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Please begin with an informative title:

Republicans like cake, because the cake is a lie. There is only pie. Through pie, I gain sugar. Through sugar, I gain energy. Through energy, I get stuff done. Through getting stuff done, I turn a lying Republican precinct into an honest Democratic one. The pie shall set us free.
Really, do you need anything more to celebrate National Pie Day, January 23? (not to be confused with National Pi Day, March 14)

This spring, we had a hard fought primary involving progressive Democrat Julia Brownley, a RINO-turned-independent, and several vanity Democrats all vying to compete against Tony Strickland in CA-26 (formerly CA-24, Elton Gallegly's old seat), aka most of Ventura County. A pie would be required. I had a lot of lemons - our county's biggest cash crop - along with some berries and a fierce desire to turn my purple county blue. I found a Lemon-Blueberry Tart recipe from Diane Rossen Worthington's The New California Cook, and started tinkering. Several pies later, the recipe looked like this: IMAG0456

standard pie crust; roll out to fit 8" shell, partially bake, about 10 minutes?

3 eggs, beaten
1 C. sugar
about 3/4 C. lemon juice (1 juicy lemon = scant 1/4 C. juice) - use Meyer lemons if you have them, and if not I shall pity you because Meyer lemons are one of the reasons why Ventura County is the best place in the known universe to live, but I digress
zest from all the lemons
2 Tbsp. cream
2 Tbsp. butter, melted
About 1/2 cup blueberries or raspberries, mixed in to the filling*

Bake until the filling stops wiggling, about 20 minutes more

* Note: this is my adaptation, not Ms. Worthington's original. Among other items, she calls for raw blueberries to be placed atop the fully baked lemon tart. I decided I liked them baked into the tart. I have placed cut-up strawberries atop the tart, because strawberries are Ventura County's other big crop, but I like the plain sweet blueberries better with the acidic lemons.

And we made phone calls - the little office with the hot pink walls in Camarillo was humming every day I stopped by. And Julia Brownley won her June primary. And throughout July we ate strawberry pie.

IMAG0623But come fall, a new approach would be needed. Tony Strickland, the slimy tea party Republican, was enticing voters with chocolate-covered lies about protecting Social Security and Medicare. So I walked every hot Santa Ana Saturday in September in a skimpy little tank top to get the old men talking with me on Social Security, and Brownley's office refreshed volunteers with Ice Cream Socials. And I worked on an Open Face Apple-Frangelico Pie for October days, adapted from Rose Levy Birenbaum's The Pie and Pastry Bible. When I was done tinkering, the recipe looked like this:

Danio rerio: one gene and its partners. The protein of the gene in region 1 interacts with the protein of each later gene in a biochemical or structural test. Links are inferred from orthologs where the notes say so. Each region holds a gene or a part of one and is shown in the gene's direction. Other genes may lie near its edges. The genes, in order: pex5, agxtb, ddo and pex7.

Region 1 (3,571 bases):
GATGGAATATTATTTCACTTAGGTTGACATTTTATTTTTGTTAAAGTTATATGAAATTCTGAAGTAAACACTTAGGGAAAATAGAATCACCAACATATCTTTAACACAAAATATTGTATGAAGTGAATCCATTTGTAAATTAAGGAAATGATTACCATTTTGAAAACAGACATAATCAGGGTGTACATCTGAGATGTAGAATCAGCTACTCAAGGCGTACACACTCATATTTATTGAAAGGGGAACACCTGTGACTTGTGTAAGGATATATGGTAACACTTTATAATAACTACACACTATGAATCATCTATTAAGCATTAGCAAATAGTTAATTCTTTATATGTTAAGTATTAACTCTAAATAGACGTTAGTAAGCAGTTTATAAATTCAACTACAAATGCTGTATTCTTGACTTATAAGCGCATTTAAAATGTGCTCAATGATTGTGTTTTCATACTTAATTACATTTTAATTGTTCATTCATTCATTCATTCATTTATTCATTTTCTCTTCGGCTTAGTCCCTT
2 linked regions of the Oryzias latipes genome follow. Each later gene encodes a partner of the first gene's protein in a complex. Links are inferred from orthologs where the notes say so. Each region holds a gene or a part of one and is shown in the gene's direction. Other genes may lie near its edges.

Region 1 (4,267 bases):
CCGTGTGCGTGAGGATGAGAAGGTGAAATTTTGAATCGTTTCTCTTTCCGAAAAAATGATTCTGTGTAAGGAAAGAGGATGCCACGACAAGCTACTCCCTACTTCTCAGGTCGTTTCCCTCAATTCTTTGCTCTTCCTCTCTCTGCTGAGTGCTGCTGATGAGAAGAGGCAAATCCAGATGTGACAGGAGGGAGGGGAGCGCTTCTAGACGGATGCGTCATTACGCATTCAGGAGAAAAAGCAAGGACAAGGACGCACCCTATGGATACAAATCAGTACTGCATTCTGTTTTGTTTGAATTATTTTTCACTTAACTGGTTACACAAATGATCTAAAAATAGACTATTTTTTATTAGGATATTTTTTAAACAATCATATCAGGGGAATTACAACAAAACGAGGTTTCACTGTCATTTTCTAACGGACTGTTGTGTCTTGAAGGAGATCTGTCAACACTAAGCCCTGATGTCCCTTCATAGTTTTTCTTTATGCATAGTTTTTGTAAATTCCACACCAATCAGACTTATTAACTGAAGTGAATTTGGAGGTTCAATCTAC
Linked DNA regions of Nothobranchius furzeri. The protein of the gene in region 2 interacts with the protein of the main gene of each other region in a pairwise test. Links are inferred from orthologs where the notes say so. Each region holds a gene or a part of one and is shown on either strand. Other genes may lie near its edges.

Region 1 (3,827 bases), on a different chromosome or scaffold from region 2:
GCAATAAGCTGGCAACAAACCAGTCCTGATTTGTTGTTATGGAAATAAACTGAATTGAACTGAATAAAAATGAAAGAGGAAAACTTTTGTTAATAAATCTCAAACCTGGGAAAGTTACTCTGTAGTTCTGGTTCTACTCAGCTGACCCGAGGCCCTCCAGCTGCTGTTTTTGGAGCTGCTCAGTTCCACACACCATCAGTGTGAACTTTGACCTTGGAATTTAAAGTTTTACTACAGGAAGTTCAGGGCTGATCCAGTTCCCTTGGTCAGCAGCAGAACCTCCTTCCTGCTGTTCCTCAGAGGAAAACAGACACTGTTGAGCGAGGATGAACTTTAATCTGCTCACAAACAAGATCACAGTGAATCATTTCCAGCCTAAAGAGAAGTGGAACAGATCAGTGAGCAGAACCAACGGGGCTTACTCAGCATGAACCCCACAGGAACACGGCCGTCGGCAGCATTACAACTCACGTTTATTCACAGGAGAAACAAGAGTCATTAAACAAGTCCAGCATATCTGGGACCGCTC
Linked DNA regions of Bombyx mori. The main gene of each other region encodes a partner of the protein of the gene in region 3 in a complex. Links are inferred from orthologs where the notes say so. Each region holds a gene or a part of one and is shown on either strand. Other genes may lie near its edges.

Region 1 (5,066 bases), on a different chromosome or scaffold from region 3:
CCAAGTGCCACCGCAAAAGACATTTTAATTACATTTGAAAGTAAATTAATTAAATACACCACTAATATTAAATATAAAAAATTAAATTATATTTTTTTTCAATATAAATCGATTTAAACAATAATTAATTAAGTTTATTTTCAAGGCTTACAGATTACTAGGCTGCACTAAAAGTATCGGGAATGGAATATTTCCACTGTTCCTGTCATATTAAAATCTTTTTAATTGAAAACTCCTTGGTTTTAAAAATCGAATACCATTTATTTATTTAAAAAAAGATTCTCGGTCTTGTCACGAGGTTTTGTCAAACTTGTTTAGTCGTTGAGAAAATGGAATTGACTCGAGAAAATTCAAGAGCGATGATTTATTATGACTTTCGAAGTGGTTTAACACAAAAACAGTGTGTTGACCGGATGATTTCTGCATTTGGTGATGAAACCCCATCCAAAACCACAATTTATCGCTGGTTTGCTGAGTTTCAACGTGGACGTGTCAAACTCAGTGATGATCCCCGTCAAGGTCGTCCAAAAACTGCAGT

standard pie crust for 8" or 9" deep dish pie

about 4 to 6 apples, peeled, cored, and sliced very, very thin with your sharpest knife. The trick in this pie is to slice the apples so thin that they are translucent, then marinate them with the filling so that they lose their raw crispness and instead become pliable.

Filling, which I tended to make up as I went along, so this is an approximation:
about 2 - 4 Tbsp flour
about 2 - 4 Tbsp brown sugar
just enough lemon juice to keep the apple slices from browning
2 Tbsp Frangelico*

Marinate the apple slices in this long enough for them to lose some crispness and get a little limp, about 15 to 30 minutes. Test this by eating a Frangelico-coated apple slice...and then another...ooooh, that's good...HEY! STOP EATING THE FILLING!

Place what's left of the marinated apple slices in the unbaked pie shell, starting from the outside edge, curved edge of apple slice facing up, overlapping each other, very densely, so that the pie resembles an old fashioned rose with a lot of petals. Pour the juice left over at the bottom of the bowl on to the pie, and bake until pie crust and apples reach desired brownness, about 30 to 45 minutes?

* Note: this is my recipe after tinkering. Ms. Birenbaum's version is more complicated, involving caramelizing the juice at the bottom of the bowl. She uses the traditional apple pie spices of cinnamon and nutmeg. I decided the Frangelico made for an interesting nontraditional apple pie.

And Tony Strickland lied about protecting Social Security and he probably lied about chocolate cake in his oft-deserted volunteer headquarters, but he lost. Even sweeter than the pie: Strickland underperformed in Thousand Oaks, which had been his base but became home to the biggest, busiest beehive of activity working to elect a Democrat to Congress I've ever seen.

And we all celebrated by eating pie. Even this guy. Biden at Costco


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My prior pie diaries, in order: What's for Dinner, 2009: Pie, of course has step by step instructions and pix on how to make a pie crust; What's for Dinner, 2010: Pie with Politics and Vodka in which I compare crusts made by hand, in food processors, with water, and with vodka; What's For Dinner, 2011: Local Activism A La Mode, in which I previewed the strategy you just read here; and What's For Dinner, 2012: Pie, Blueberry Edition, with bad jokes about now-forgotten Republican primary candidates.

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